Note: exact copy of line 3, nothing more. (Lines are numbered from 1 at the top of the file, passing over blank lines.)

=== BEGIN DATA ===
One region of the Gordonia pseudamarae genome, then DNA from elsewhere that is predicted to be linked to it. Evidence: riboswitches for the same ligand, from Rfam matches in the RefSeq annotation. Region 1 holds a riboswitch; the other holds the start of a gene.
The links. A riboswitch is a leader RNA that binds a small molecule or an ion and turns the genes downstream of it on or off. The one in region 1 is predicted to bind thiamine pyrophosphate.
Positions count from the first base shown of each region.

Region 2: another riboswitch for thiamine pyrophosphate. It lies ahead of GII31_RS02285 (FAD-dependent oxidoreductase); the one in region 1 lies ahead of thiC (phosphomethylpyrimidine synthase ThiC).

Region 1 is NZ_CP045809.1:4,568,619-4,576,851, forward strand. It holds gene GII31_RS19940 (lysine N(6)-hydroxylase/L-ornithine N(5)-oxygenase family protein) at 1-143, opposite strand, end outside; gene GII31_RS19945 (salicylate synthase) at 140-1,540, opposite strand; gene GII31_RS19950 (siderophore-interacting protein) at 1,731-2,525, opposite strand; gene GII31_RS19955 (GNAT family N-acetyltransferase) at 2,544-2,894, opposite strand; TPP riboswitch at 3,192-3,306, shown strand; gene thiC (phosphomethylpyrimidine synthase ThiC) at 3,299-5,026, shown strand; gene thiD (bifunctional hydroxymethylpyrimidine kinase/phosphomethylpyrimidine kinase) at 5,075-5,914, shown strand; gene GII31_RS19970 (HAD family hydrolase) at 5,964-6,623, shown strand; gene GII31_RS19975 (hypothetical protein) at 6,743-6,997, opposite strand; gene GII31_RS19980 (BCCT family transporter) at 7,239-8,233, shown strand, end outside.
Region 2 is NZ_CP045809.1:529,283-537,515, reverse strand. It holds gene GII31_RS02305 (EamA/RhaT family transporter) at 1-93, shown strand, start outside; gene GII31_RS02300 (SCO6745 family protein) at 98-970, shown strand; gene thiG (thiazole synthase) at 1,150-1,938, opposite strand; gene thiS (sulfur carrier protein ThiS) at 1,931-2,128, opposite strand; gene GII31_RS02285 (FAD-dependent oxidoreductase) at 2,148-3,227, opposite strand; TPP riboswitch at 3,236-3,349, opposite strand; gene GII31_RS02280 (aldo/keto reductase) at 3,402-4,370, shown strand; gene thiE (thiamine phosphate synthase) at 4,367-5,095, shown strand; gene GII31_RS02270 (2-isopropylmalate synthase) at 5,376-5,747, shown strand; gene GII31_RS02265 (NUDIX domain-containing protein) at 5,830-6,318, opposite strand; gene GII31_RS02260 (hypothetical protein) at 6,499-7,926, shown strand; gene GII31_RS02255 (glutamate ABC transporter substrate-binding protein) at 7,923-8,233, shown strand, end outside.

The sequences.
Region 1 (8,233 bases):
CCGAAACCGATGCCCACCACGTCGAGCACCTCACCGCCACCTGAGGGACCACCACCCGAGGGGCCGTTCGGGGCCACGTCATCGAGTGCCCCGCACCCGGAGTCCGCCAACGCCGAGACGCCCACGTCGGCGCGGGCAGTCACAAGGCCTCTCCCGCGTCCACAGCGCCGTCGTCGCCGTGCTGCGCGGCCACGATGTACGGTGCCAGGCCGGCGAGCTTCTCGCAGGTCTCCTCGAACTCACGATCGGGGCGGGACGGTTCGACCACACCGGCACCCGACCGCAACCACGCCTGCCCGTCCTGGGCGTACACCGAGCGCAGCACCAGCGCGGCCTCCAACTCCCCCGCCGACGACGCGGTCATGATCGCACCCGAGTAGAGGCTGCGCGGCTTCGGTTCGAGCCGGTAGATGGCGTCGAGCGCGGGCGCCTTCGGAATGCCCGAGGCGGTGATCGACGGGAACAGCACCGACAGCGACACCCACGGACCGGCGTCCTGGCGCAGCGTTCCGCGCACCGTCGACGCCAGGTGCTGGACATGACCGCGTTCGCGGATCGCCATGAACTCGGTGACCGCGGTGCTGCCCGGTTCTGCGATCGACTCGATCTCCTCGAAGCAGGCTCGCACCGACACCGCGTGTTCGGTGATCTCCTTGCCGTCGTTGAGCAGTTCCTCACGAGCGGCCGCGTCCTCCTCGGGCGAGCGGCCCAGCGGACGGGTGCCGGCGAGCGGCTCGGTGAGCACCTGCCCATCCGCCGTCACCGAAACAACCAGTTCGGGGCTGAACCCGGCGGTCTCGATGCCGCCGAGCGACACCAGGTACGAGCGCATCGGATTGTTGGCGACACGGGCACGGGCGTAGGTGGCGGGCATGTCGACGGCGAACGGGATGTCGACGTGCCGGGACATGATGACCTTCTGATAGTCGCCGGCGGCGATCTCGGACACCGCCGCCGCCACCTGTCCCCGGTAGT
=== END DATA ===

Positions count from the first base shown of each region.